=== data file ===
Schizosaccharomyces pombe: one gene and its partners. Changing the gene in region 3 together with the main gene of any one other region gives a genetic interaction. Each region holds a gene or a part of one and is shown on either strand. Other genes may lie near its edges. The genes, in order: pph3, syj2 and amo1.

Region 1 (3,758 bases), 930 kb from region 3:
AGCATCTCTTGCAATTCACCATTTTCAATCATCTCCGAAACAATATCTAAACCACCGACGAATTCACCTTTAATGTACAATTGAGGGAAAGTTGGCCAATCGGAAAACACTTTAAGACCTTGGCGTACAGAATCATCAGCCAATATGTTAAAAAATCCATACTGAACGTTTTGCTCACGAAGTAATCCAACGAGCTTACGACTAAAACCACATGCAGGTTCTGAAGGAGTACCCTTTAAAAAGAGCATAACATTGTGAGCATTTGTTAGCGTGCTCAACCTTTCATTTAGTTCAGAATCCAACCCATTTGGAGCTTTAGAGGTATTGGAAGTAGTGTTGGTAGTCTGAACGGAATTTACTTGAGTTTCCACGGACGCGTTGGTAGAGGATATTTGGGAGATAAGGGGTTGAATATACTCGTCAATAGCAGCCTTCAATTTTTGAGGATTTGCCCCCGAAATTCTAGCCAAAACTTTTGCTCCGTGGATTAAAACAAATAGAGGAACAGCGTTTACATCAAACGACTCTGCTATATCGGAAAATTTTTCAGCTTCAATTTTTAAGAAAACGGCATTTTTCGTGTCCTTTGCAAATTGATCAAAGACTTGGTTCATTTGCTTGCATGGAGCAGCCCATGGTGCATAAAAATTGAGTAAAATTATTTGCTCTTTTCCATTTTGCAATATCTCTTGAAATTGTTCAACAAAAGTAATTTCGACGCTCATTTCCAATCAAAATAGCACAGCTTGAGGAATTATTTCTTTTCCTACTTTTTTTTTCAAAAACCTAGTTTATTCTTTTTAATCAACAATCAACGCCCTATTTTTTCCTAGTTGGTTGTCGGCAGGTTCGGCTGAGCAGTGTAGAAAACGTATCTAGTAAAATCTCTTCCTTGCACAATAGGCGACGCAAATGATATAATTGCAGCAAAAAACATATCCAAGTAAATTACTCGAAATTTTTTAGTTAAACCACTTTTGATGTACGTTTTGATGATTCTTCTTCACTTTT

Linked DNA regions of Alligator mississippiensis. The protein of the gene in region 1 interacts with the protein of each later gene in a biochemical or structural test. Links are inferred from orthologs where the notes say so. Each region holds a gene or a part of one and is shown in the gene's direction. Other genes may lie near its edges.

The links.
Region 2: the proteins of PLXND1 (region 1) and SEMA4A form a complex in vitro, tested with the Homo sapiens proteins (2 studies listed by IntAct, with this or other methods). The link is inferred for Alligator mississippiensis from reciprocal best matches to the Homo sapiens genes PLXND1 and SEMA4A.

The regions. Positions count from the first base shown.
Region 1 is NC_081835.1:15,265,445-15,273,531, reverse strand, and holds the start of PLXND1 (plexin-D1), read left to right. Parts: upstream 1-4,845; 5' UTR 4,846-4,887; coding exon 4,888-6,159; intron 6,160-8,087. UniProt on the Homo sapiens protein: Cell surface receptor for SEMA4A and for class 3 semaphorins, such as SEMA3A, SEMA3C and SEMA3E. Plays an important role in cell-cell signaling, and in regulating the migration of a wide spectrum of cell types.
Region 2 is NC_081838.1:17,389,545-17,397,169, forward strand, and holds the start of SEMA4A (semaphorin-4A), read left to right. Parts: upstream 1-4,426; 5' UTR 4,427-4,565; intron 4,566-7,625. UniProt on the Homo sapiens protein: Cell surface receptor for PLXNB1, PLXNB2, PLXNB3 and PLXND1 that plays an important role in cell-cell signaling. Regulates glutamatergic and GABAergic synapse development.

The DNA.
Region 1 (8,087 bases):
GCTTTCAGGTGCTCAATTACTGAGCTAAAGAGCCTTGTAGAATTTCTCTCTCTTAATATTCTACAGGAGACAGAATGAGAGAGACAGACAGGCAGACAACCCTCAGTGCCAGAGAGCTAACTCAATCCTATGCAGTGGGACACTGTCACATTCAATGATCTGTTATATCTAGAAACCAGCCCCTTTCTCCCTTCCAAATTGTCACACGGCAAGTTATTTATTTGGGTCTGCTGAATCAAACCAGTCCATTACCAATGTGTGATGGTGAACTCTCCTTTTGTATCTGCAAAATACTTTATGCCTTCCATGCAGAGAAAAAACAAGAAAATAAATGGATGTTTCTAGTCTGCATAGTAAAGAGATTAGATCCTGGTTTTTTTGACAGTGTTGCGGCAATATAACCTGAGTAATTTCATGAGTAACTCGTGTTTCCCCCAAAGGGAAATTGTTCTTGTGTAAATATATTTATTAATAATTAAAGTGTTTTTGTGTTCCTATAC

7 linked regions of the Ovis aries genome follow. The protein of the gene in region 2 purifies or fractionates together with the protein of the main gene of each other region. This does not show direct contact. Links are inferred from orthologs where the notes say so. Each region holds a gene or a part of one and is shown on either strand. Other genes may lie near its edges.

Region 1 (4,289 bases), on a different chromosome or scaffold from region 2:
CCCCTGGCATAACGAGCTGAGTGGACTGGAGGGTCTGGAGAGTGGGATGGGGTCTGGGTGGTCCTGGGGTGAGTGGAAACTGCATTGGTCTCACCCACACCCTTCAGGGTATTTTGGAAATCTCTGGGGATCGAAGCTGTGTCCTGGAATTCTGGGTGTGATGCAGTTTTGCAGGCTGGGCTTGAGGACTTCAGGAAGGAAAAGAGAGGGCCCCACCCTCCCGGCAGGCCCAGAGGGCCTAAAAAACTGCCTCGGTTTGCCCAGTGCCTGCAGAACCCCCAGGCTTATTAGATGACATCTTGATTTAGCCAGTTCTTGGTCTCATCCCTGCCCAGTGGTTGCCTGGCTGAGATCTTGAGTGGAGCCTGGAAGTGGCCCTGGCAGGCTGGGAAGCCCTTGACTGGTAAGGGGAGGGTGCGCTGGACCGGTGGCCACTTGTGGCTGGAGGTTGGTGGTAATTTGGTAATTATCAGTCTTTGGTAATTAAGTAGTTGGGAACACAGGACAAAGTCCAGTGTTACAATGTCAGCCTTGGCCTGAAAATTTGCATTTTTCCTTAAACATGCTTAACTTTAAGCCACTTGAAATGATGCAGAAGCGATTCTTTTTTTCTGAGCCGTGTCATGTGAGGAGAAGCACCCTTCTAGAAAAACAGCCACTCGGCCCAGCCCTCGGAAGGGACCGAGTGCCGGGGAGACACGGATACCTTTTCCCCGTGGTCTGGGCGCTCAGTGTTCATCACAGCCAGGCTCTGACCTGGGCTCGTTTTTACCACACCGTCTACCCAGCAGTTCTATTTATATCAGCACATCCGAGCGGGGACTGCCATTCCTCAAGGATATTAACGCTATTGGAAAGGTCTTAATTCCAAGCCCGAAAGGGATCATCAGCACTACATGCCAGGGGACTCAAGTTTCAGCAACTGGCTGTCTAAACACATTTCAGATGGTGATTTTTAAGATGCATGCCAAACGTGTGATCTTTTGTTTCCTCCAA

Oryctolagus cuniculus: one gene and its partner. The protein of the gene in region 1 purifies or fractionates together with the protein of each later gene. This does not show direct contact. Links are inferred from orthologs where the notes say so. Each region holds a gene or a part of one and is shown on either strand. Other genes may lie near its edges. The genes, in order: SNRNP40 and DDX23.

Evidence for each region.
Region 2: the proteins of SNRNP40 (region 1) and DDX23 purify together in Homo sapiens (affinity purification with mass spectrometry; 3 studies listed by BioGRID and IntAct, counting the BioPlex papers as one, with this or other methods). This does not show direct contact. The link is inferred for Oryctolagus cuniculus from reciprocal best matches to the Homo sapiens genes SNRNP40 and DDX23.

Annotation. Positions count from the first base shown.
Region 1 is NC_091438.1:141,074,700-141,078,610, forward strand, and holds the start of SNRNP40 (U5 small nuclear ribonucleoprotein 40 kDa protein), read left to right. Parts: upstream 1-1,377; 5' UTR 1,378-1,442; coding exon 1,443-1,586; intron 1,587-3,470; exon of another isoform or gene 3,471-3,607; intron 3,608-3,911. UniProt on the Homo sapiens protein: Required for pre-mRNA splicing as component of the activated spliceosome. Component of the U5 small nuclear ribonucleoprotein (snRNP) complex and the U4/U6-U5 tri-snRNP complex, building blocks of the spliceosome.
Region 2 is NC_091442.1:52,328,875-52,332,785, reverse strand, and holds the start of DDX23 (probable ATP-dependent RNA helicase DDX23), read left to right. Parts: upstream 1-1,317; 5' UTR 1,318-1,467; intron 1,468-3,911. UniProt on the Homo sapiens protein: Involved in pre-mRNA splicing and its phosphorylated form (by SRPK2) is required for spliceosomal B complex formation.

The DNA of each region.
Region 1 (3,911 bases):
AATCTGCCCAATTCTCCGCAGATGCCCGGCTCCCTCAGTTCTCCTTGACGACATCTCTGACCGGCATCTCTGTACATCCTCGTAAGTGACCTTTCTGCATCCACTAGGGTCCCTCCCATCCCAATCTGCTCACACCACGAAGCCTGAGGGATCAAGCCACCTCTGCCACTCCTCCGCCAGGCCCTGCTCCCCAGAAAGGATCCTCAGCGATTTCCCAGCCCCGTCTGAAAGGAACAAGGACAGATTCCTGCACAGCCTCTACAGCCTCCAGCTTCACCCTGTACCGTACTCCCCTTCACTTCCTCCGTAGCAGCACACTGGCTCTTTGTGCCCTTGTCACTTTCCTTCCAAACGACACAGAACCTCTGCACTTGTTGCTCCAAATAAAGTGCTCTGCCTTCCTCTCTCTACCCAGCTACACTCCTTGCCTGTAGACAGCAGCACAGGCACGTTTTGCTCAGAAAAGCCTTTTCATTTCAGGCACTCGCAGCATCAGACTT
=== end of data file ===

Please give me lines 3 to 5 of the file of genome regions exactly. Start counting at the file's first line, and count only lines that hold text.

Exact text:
AGCATCTCTTGCAATTCACCATTTTCAATCATCTCCGAAACAATATCTAAACCACCGACGAATTCACCTTTAATGTACAATTGAGGGAAAGTTGGCCAATCGGAAAACACTTTAAGACCTTGGCGTACAGAATCATCAGCCAATATGTTAAAAAATCCATACTGAACGTTTTGCTCACGAAGTAATCCAACGAGCTTACGACTAAAACCACATGCAGGTTCTGAAGGAGTACCCTTTAAAAAGAGCATAACATTGTGAGCATTTGTTAGCGTGCTCAACCTTTCATTTAGTTCAGAATCCAACCCATTTGGAGCTTTAGAGGTATTGGAAGTAGTGTTGGTAGTCTGAACGGAATTTACTTGAGTTTCCACGGACGCGTTGGTAGAGGATATTTGGGAGATAAGGGGTTGAATATACTCGTCAATAGCAGCCTTCAATTTTTGAGGATTTGCCCCCGAAATTCTAGCCAAAACTTTTGCTCCGTGGATTAAAACAAATAGAGGAACAGCGTTTACATCAAACGACTCTGCTATATCGGAAAATTTTTCAGCTTCAATTTTTAAGAAAACGGCATTTTTCGTGTCCTTTGCAAATTGATCAAAGACTTGGTTCATTTGCTTGCATGGAGCAGCCCATGGTGCATAAAAATTGAGTAAAATTATTTGCTCTTTTCCATTTTGCAATATCTCTTGAAATTGTTCAACAAAAGTAATTTCGACGCTCATTTCCAATCAAAATAGCACAGCTTGAGGAATTATTTCTTTTCCTACTTTTTTTTTCAAAAACCTAGTTTATTCTTTTTAATCAACAATCAACGCCCTATTTTTTCCTAGTTGGTTGTCGGCAGGTTCGGCTGAGCAGTGTAGAAAACGTATCTAGTAAAATCTCTTCCTTGCACAATAGGCGACGCAAATGATATAATTGCAGCAAAAAACATATCCAAGTAAATTACTCGAAATTTTTTAGTTAAACCACTTTTGATGTACGTTTTGATGATTCTTCTTCACTTTT

Linked DNA regions of Alligator mississippiensis. The protein of the gene in region 1 interacts with the protein of each later gene in a biochemical or structural test. Links are inferred from orthologs where the notes say so. Each region holds a gene or a part of one and is shown in the gene's direction. Other genes may lie near its edges.

The links.